Reply To: Five Niyamas-Does Every Unfortunate Event Always Have Kamma As A Root Cause?

Tobias G

I cannot find a Tipitaka reference for the five dhammatā, only for dhammaniyāmatā: SN12.20

There it is stated:
“Katamo ca, bhikkhave, paṭiccasamuppādo? Jātipaccayā, bhikkhave, jarāmaraṇaṁ. Uppādā vā tathāgatānaṁ anuppādā vā tathāgatānaṁ, ṭhitāva sā dhātu dhammaṭṭhitatā dhammaniyāmatā idappaccayatā. …”

So it seems dhammaniyāmatā is about paṭiccasamuppādo or how rebirth works via the akusala mula PS.

In the post What is Kamma? – Is Everything Determined by Kamma? it is said:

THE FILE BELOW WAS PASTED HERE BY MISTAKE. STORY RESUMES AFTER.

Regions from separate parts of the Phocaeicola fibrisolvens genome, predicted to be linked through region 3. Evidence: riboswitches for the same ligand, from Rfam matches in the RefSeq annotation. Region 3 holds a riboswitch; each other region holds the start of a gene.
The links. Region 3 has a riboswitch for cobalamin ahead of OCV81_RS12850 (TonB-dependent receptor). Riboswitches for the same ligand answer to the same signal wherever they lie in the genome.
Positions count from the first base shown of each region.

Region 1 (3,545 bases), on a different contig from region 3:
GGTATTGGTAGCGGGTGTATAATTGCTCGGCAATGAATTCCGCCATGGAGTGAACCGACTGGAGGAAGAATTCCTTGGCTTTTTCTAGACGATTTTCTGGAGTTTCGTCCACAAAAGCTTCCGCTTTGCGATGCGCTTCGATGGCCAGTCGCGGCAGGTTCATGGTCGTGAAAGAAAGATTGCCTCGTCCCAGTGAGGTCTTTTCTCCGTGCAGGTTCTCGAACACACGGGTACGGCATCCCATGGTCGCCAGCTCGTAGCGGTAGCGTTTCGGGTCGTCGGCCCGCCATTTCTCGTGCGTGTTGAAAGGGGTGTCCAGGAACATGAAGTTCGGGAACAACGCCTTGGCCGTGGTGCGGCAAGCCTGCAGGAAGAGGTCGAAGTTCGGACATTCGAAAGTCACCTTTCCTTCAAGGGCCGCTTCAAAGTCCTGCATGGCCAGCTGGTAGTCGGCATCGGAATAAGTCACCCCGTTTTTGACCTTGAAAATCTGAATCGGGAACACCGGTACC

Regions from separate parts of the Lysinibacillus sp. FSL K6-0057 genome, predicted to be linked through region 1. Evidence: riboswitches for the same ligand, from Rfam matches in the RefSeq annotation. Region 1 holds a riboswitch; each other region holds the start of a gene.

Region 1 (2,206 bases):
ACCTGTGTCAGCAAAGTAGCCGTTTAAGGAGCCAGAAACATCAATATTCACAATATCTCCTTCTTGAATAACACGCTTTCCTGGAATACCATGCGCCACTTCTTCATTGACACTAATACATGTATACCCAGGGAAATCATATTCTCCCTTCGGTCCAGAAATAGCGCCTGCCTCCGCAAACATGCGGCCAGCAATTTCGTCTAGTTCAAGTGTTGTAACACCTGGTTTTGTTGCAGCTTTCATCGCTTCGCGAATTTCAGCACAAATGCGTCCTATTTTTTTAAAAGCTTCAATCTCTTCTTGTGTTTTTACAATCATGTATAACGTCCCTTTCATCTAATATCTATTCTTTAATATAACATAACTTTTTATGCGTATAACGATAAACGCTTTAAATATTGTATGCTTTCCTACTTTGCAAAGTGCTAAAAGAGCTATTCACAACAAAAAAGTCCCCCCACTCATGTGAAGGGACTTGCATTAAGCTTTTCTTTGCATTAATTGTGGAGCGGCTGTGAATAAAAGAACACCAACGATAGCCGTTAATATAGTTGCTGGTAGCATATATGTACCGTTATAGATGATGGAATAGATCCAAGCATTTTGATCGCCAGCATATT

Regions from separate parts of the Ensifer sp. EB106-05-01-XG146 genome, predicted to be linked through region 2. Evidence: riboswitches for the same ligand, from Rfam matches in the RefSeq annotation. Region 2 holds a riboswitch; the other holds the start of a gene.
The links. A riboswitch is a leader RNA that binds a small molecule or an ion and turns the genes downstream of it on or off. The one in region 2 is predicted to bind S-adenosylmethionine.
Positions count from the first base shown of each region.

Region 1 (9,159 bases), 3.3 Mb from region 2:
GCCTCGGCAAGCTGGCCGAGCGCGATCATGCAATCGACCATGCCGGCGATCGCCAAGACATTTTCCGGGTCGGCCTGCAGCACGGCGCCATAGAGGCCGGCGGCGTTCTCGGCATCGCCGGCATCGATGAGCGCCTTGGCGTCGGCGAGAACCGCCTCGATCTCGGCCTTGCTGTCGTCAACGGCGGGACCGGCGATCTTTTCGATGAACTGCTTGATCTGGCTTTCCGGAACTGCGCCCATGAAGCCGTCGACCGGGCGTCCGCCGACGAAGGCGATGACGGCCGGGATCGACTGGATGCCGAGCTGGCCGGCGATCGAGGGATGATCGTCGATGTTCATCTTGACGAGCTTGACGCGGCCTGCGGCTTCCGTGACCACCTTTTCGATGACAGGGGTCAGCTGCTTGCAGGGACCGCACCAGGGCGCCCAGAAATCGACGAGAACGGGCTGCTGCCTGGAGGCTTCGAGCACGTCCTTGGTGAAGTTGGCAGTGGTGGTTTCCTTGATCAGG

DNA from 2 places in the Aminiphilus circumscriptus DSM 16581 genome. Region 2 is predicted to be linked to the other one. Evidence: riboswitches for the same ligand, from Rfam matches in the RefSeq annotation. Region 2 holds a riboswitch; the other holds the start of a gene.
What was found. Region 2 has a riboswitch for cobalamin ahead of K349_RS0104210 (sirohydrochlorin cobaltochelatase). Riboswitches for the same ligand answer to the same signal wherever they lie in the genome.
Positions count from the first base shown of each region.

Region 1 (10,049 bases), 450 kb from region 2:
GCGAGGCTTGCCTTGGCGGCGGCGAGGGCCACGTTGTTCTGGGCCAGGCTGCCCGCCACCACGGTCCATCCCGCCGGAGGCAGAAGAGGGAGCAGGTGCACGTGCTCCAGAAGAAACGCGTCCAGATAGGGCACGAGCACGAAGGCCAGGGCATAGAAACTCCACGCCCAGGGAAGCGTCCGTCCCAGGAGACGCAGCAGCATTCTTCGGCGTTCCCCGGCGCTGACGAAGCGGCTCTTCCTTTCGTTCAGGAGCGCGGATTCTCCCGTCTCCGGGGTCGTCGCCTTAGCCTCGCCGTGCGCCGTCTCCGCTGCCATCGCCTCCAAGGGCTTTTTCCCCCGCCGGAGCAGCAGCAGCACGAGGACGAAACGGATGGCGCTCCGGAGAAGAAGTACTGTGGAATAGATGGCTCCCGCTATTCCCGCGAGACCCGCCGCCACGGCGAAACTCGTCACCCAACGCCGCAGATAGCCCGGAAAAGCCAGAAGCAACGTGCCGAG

“3. First of all, there are actions by individuals that lead to harmful consequences right away. If one jumps from a tall building, one is bound to get hurt or worse. That is a result of dhamma niyama (law of gravitation is a dhamma niyama,) which is cause and effect. …”

But I think this is utu niyama, a physical law about rupa.

Can you explain the difference between bija niyama and kamma niyama?